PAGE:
August 22, 2010 at 03:23

  21. I admire your courage. And you do make me laugh. Still, the real deal….

    August 22, 2010 at 05:47

  22. Love the new look of your bog.

    So, as well as being fluent in Swedish you can also manage some Chinese. You polyglot you.

    August 22, 2010 at 08:54

  23. wow that was a fascinating tale!

    August 22, 2010 at 09:38

  24. Great story, but ewwwwwwwww *shudder*

    August 22, 2010 at 10:51

  25. Yes, I remember the chinese restaurants in Bangkok offering up some odd dishes! The one that springs to mind was bird nest soup…the acutal nest was boiled to make the broth…which meant that you were actually eating bird spit as that is what they used to ‘glue’ their nest together! Eeeewww

    C x

    August 22, 2010 at 12:02

  26. You’ve had some adventures, haven’t you!

    And no, i don’t think I could have faced that soup either!

    August 22, 2010 at 18:14

  27. that’s the richness of living elsewhere and living as others do for a while. even if we don’t participate fully in the others’ culture, we are close enough to be a part of it, somehow. i’m envious, in a good way:)
    that photo of a green python is so beautiful.

    August 22, 2010 at 19:31

  28. well, snake soup? I must be VERY hungry then. But a great story.

    August 22, 2010 at 21:30

  29. Now that is something I can do without thinking about.

    August 23, 2010 at 07:35

  30. We don’t have snakes here in New Zealand so I don’t have a cause to fear them. I guess the venemous ones can be a worry! – Dave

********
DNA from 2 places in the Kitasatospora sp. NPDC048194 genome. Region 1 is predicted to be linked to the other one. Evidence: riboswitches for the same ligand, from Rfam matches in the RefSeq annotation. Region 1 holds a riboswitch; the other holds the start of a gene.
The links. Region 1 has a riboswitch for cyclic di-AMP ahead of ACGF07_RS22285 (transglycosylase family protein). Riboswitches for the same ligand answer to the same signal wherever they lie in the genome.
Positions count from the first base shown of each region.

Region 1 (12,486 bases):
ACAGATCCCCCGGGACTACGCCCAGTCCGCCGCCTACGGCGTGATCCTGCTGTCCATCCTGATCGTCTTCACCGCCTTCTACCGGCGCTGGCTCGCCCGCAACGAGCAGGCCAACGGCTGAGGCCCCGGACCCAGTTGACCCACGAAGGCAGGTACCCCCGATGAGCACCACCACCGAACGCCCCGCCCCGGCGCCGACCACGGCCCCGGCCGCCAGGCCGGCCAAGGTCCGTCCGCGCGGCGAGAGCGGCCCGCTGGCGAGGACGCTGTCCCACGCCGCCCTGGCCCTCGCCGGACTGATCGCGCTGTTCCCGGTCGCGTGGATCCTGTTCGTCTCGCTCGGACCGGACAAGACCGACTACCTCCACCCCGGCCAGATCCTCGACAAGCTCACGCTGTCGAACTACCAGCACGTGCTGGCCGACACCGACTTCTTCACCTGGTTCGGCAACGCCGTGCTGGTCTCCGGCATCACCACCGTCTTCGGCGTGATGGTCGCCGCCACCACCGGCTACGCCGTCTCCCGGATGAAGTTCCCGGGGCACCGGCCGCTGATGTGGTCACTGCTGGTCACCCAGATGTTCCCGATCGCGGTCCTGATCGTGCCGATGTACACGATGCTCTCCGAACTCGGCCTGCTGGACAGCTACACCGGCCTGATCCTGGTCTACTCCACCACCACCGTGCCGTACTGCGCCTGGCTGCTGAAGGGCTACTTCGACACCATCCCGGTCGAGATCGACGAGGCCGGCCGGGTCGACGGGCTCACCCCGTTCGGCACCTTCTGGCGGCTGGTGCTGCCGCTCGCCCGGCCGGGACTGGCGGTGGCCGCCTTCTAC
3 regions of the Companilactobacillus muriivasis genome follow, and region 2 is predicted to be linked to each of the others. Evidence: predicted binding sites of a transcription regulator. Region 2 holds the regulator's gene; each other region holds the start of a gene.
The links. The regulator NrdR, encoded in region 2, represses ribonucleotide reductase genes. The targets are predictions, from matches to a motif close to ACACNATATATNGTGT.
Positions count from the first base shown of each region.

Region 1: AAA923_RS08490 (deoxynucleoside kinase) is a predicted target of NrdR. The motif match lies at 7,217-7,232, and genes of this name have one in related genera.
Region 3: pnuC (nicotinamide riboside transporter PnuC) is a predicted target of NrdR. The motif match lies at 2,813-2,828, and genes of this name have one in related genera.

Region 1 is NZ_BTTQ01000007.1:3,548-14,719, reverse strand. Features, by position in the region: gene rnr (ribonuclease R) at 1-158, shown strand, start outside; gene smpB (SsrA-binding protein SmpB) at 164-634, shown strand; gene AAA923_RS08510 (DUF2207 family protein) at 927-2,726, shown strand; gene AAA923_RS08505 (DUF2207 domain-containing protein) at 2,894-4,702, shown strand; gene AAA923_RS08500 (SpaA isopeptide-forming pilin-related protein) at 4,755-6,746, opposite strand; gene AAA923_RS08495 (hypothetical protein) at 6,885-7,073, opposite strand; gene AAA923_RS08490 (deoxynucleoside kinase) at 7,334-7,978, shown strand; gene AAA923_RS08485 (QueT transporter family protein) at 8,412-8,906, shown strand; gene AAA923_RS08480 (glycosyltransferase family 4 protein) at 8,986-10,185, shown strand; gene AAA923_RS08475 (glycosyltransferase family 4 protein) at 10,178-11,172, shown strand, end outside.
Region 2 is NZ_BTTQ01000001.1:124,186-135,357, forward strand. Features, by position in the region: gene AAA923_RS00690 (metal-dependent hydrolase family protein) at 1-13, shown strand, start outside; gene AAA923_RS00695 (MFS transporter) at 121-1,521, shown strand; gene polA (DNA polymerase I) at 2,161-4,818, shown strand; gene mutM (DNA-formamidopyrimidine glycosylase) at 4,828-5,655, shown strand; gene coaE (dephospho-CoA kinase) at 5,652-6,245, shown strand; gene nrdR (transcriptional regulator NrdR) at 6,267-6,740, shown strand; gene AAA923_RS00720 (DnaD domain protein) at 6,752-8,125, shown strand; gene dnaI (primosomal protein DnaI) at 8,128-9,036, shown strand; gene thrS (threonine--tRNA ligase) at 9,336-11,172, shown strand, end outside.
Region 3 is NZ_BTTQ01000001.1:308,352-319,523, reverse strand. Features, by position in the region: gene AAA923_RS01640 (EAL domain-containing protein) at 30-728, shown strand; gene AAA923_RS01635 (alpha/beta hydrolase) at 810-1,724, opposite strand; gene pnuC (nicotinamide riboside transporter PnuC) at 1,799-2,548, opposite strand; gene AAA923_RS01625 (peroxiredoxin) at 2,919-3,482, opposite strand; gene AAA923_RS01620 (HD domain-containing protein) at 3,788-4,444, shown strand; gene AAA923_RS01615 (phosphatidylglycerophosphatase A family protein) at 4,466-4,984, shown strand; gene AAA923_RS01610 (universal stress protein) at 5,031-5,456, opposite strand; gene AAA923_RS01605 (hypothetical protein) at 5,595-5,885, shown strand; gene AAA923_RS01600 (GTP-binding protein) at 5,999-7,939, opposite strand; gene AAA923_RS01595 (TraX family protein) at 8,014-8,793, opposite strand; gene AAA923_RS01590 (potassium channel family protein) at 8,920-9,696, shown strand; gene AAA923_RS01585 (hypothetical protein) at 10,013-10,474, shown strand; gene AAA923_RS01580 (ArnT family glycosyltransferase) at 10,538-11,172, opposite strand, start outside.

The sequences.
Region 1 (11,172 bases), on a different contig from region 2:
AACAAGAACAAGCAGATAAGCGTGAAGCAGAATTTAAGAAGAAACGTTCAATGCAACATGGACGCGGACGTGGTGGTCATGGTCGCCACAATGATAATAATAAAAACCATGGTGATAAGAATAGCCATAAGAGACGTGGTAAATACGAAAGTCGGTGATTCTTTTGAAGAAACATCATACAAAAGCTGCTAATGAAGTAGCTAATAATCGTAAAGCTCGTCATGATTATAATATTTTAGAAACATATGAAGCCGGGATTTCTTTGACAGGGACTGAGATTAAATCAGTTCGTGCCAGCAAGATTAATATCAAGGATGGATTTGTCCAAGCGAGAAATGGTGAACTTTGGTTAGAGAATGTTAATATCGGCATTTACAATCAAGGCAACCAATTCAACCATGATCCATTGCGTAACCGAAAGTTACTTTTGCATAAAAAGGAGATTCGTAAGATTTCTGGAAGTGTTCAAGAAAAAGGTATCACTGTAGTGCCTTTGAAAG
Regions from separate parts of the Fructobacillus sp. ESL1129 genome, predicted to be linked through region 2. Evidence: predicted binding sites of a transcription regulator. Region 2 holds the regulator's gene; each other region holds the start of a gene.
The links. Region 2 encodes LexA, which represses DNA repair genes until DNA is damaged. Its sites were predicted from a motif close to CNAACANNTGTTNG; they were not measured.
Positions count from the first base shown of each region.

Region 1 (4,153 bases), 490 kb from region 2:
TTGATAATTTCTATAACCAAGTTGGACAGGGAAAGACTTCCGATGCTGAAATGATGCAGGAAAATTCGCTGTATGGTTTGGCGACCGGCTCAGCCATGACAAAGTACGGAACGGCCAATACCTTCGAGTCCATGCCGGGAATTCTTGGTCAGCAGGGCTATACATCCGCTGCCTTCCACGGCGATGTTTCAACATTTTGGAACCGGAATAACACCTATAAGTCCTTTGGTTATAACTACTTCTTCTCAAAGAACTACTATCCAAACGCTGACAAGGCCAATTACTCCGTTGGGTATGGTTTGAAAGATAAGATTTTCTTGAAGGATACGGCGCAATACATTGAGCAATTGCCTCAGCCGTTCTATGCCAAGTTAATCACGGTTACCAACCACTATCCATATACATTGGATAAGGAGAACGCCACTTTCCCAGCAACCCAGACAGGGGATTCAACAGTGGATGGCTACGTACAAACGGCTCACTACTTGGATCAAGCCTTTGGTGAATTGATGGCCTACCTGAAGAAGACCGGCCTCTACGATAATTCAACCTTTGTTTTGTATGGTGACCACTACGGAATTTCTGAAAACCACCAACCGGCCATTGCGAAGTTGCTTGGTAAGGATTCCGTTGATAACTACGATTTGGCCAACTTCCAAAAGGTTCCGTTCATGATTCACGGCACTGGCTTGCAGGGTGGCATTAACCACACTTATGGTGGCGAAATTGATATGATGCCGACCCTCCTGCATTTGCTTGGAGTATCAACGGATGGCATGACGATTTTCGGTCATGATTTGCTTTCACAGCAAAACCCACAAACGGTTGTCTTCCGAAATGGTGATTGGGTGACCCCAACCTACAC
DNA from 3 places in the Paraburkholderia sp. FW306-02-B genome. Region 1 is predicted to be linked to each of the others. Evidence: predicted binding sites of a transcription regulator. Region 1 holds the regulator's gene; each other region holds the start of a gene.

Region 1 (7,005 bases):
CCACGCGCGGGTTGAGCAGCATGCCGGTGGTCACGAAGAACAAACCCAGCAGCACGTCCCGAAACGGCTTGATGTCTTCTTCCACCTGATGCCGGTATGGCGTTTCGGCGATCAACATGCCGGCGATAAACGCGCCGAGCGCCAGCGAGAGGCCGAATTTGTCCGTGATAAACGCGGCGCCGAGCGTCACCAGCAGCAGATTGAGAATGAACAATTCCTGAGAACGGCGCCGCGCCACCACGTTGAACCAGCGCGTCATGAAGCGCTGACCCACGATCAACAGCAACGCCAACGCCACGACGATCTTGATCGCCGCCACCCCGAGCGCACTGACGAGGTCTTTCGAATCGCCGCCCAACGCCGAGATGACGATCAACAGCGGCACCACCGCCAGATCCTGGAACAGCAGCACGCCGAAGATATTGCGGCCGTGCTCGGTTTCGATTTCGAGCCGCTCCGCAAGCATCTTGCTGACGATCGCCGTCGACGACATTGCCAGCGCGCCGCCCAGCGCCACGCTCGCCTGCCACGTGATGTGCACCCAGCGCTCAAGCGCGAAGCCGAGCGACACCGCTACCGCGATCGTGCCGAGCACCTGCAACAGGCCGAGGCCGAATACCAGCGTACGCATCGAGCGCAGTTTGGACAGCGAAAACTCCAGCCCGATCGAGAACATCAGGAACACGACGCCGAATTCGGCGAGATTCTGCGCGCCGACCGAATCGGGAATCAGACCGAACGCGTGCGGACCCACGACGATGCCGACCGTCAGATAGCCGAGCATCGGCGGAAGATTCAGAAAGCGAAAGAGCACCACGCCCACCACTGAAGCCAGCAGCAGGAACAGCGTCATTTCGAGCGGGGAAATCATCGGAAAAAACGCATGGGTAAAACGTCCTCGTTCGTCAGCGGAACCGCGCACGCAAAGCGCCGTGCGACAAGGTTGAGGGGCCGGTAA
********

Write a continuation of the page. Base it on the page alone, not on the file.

August 23, 2010 at 12:12

  31. Yikes. That would leave an impression.

    The Mrs. almost jumped into the sky when she encountered a small garter snake in her mulch bags–I don’t want to think what she would do with a real snake like a python.

    August 23, 2010 at 13:10

  32. I’ve always been intrigued by snakes. I rather like them. Not so much the rattlers, of course and we do have some of those around here. I think I’ll pass on eating one though. And I don’t like handbags and shoes made out of them either. Their skin is prettiest when it’s on their bodies.

    August 23, 2010 at 17:01

  33. Great story…
    I won’t eat snake soup…
    Thanks for dropping by

    August 23, 2010 at 17:46

  34. Not likely that I’ll ever try snake soup! :)

    August 24, 2010 at 03:09

  35. Wonderful story! Sharing is supposed to mean more to the giver than the receiver — and in this case it sure did.

    August 24, 2010 at 05:28

  36. IF I did not know about your journeys as a young adult, I would totally think this was FICTION! However, I know it really must have happened!

    August 25, 2010 at 17:37